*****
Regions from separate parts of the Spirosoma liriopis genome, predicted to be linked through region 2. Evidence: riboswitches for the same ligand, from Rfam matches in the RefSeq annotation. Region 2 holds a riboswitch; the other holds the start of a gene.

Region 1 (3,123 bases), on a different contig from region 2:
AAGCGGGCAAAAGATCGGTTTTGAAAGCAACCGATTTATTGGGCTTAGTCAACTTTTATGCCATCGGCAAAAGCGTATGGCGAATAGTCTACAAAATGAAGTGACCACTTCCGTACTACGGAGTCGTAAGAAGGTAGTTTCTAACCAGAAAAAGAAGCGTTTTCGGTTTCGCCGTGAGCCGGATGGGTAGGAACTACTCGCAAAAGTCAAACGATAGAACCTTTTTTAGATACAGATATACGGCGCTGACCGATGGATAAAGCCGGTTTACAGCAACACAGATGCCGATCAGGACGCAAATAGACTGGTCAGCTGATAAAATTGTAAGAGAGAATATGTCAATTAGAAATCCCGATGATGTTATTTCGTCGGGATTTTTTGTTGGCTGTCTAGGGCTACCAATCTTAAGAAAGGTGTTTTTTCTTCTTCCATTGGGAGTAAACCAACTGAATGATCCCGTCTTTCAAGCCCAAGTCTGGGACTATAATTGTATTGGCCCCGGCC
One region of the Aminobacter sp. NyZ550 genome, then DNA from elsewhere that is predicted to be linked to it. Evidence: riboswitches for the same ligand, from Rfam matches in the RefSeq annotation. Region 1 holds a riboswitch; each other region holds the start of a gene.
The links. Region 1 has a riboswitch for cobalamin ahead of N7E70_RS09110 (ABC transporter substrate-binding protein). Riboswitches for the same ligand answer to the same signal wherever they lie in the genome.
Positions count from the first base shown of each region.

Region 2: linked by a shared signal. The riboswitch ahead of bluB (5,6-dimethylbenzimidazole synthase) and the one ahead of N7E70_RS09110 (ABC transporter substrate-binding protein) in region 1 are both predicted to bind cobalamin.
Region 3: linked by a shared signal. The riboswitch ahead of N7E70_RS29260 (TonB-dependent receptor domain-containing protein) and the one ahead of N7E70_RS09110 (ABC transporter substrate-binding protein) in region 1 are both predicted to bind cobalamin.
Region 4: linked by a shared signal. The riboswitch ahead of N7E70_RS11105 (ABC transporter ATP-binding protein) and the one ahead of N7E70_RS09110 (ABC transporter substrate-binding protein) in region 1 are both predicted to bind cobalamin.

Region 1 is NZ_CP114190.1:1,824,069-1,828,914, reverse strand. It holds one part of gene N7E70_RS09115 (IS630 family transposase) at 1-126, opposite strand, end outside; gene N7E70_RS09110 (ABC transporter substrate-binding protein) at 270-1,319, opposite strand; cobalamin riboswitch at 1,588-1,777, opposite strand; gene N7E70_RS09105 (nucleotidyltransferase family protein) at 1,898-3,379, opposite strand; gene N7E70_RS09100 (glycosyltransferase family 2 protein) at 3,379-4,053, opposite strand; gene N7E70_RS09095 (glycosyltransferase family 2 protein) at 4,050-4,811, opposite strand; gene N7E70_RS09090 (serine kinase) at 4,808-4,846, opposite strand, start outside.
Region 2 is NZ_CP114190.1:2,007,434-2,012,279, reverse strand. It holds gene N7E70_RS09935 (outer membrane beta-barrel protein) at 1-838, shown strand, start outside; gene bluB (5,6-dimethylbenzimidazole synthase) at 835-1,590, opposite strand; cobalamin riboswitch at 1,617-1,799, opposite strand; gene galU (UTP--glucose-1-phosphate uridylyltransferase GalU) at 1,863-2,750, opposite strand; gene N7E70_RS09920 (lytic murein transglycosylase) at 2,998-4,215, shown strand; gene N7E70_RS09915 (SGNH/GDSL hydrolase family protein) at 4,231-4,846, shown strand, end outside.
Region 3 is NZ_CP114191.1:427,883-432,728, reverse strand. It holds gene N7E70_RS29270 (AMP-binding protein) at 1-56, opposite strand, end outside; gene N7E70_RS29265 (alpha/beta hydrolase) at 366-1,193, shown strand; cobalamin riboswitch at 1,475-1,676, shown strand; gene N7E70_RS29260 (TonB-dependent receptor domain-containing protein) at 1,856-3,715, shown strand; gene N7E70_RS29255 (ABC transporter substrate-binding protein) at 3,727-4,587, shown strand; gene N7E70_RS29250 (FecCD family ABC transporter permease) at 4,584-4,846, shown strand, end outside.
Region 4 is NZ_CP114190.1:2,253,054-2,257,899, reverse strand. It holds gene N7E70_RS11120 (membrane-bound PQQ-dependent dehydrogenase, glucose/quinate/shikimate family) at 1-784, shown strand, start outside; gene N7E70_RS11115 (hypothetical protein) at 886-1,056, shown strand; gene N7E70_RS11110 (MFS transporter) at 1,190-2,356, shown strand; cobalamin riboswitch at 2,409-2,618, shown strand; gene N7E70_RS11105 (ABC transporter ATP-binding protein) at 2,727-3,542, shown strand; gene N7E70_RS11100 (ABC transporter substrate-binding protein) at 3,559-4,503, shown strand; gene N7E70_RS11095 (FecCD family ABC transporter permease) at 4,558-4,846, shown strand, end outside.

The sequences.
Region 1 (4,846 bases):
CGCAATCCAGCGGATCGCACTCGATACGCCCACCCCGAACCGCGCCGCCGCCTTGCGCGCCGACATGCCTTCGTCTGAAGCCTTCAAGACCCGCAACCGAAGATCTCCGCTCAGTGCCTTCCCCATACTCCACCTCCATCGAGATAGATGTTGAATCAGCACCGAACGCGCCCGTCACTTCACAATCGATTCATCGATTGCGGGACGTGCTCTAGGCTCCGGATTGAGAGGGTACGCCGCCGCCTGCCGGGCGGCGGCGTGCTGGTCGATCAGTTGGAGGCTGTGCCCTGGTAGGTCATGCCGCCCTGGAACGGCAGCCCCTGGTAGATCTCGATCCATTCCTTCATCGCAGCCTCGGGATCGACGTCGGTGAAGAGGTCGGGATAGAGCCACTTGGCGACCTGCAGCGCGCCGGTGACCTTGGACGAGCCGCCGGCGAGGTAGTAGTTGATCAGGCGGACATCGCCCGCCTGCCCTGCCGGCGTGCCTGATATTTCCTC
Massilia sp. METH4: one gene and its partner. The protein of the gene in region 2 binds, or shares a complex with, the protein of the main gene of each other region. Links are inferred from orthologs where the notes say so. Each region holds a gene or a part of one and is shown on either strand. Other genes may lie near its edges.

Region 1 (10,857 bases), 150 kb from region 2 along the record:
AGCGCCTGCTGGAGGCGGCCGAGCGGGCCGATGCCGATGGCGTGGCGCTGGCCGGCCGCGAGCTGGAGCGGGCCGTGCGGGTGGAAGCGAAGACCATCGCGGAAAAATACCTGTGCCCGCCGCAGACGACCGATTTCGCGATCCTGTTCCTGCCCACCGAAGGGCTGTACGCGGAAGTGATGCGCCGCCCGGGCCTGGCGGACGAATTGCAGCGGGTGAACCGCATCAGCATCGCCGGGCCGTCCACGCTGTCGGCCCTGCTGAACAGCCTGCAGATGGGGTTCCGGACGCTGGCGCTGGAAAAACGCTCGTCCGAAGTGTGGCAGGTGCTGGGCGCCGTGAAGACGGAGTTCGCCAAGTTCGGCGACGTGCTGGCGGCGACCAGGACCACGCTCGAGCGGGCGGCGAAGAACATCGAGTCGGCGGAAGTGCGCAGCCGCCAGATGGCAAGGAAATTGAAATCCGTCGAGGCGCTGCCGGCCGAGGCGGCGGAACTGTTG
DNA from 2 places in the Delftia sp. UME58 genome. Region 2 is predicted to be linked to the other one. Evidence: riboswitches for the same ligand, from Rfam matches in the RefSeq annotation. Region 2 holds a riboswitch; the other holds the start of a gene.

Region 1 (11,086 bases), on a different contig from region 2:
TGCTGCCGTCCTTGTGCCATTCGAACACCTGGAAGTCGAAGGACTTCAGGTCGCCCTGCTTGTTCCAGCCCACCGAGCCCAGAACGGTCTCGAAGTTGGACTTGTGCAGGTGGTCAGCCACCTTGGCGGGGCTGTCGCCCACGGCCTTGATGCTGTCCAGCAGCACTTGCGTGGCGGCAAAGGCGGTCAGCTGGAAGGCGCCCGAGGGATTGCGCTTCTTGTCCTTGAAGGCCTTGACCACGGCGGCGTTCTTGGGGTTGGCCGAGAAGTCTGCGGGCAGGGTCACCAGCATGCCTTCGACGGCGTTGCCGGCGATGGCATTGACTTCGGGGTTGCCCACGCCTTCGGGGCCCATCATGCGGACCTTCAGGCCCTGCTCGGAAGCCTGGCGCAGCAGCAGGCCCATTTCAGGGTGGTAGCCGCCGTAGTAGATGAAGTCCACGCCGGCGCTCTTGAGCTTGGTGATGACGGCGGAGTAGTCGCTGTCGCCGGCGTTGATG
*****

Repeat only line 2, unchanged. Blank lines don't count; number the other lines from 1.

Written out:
Region 1 (3,123 bases), on a different contig from region 2: